Tuesday, April 20, 2010

Andrew Thomas Pledges Overhaul to AZ, AG Fight V. Illegal Immigration

Thomas Pledges to Prosecute Smugglers and Illegals Statewide                     
Pinal County Sheriff Backs Thomas, Endorses Plan to Fully Enforce Human-Smuggling Laws

PHOENIX, ARIZONA APRIL 20, 2010.  In the first major policy initiative of his campaign for Attorney General, former Maricopa County Attorney Andrew Thomas announced today a bold plan to take his effective prosecutions of human-smuggling cases statewide.

If elected Attorney General, Thomas proposed to prosecute all human-smuggling cases throughout Arizona—including cases against illegal immigrants who conspire to violate the state’s human-smuggling law.

In particular, Thomas would allow assistant attorneys general to be cross-deputized by county attorneys so they can prosecute these felony cases in county Superior Courts throughout the state.  He would provide these prosecution resources at no cost to the counties. Thomas added that if county attorneys are unwilling to avail themselves of this free service, he will urge the state legislature to amend the human-smuggling law to give the Attorney General jurisdiction over human-smuggling crimes so his office can handle the cases directly.
Appearing alongside Thomas at a press conference outside the state Capitol was Pinal County Sheriff Paul Babeu.  He announced he is endorsing Thomas for Attorney General.  Sheriff Babeu also supports Thomas’ plan to prosecute human-smuggling cases statewide in the same manner Thomas has prosecuted them for years in Maricopa County.
When he resigned as Maricopa County Attorney to run for Attorney General, Thomas was the only prosecutor in the state who would prosecute both smugglers and illegal immigrants arrested for engaging in human-smuggling operations.  These cases, brought in cooperation with Sheriff Joe Arpaio, were criticized by criminal-defense lawyers and even the Mexican government starting in 2006.  However, Thomas won every major challenge to his policy of prosecuting illegal immigrants under the state’s conspiracy laws.  In 2008, the Arizona Court of Appeals upheld these prosecutions.
Illegal immigration is down in Maricopa County and throughout Arizona in large part because Sheriff Arpaio and I have prosecuted both smugglers and illegal immigrants involved in human-smuggling operations,” Thomas said.  “We need an Attorney General who will take this fight to the next level by fully enforcing the law across Arizona.”
Thomas pledged that if elected Attorney General, he will make available assistant attorneys general to prosecute human-smuggling cases in all 15 counties in Arizona.  Thomas will insist only that the human-smuggling and conspiracy laws be fully enforced in those counties, meaning that they apply to both smugglers and illegal immigrants alike.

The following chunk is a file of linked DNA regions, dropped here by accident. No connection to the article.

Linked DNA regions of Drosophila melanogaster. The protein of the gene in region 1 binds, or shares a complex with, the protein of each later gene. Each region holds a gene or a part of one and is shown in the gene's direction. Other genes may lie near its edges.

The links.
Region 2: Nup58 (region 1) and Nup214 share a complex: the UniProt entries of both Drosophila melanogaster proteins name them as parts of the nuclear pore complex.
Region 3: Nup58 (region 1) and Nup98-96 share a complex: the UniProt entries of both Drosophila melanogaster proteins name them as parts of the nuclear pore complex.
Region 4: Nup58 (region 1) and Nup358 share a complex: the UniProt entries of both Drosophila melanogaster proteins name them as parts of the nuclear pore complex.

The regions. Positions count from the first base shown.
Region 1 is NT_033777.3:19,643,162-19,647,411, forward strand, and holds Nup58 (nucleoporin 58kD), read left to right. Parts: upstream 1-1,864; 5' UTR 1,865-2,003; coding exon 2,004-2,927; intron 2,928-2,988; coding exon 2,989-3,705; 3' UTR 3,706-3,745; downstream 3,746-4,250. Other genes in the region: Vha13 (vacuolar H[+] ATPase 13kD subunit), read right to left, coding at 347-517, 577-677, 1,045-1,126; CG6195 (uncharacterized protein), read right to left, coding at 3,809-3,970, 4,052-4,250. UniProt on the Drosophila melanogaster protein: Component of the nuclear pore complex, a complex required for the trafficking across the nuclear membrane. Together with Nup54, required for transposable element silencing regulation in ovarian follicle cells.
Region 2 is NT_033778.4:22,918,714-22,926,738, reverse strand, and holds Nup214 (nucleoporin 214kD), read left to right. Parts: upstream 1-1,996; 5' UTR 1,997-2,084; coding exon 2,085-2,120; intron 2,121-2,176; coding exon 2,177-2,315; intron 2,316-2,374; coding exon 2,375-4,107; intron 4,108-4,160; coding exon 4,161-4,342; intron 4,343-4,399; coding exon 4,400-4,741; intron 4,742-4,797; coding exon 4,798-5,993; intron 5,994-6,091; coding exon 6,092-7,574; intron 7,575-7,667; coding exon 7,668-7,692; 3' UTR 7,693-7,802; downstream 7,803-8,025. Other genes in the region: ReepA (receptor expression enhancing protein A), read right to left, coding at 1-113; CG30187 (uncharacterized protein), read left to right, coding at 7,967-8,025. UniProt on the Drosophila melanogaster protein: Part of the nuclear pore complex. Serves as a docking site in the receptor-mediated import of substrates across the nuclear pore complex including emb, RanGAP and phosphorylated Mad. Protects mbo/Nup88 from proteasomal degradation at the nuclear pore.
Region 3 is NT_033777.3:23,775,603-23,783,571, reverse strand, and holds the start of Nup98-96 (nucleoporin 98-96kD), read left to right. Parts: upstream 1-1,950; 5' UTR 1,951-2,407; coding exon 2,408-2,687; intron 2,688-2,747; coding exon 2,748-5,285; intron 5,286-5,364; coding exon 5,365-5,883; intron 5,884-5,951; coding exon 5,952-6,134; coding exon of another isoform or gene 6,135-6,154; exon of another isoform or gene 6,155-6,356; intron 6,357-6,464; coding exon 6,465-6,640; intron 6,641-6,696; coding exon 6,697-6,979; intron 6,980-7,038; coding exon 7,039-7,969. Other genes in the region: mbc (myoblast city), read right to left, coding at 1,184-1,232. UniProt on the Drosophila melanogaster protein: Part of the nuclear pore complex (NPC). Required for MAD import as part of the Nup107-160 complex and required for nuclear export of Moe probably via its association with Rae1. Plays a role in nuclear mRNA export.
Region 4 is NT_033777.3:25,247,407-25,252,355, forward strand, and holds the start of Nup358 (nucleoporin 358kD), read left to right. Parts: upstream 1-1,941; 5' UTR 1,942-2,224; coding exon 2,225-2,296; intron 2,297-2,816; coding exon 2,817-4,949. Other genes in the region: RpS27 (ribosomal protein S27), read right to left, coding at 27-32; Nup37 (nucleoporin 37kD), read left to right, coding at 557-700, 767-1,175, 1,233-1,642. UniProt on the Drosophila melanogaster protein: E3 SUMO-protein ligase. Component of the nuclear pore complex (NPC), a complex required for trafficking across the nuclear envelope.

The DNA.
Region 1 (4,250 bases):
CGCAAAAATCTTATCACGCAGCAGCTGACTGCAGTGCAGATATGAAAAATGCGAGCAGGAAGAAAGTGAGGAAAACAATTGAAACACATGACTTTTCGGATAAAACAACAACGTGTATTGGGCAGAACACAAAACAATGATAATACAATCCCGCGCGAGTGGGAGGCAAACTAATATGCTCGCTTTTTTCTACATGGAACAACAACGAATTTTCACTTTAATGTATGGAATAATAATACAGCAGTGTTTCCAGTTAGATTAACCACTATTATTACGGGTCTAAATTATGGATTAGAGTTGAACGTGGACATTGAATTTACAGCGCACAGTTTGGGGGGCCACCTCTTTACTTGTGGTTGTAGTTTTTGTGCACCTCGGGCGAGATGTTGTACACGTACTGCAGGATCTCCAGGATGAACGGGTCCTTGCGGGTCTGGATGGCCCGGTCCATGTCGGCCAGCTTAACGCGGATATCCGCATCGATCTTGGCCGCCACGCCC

“There is no excuse for failing to prosecute illegal immigrants for these crimes,” Thomas said.  “The law is the law, and Arizona’s courts have clearly upheld these prosecutions.”
“Our local Police and Sheriffs need the support and partnership with our prosecutors in order to enforce our illegal immigration laws and to best protect our Arizona families,” Babeu said. 
Since Thomas released his legal opinion to the Sheriff’s Office in 2005 interpreting the human-smuggling law, the Maricopa County Attorney’s Office has successfully prosecuted more than 1,000 defendants under the law.  The vast majority were illegal immigrants.  The conviction rate was 94 percent. 
Under Thomas’ “no-amnesty” policy, he required that all such defendants plead guilty to a felony after doing time in jail, typically about 90 days.  They are then deported and face prison time for violating their probation if they return to Maricopa County.
Thomas’ office successfully prosecuted the Baseline Killer and Serial Shooting suspects.  He is in favor of the death penalty and has been criticized by defense lawyers for his tough plea bargain policies.  He has tackled tough public corruption cases and led innovative programs to ensure better food safety and cracked down on graffiti and cruelty to animals
Thomas is a graduate of Harvard Law School.  Prior to serving as Maricopa County Attorney, Thomas served as an Assistant Attorney General for Arizona, Deputy Counsel and Criminal Justice Policy Advisor to the Governor, Special Assistant to the Director of the Arizona Department of Corrections, and as Deputy County Attorney.  
During Thomas' time as Maricopa County Attorney, crime rates plummeted.  The 19 percent drop is more than twice the national rate of decline, and in despite of an 11 percent increase in the county's population during that time.  The illegal immigrant population has dropped by anywhere from 18 percent (Dept. of Homeland Security estimate) to 30 percent (Center for Immigration Studies estimate). Like the fall in crime rates, this dramatic decline in illegal immigration is far greater than the average in the rest of the nation.   
For more information on Andrew Thomas, please go to www.ThomasforArizona.com.  To arrange an interview contact Jason Rose.

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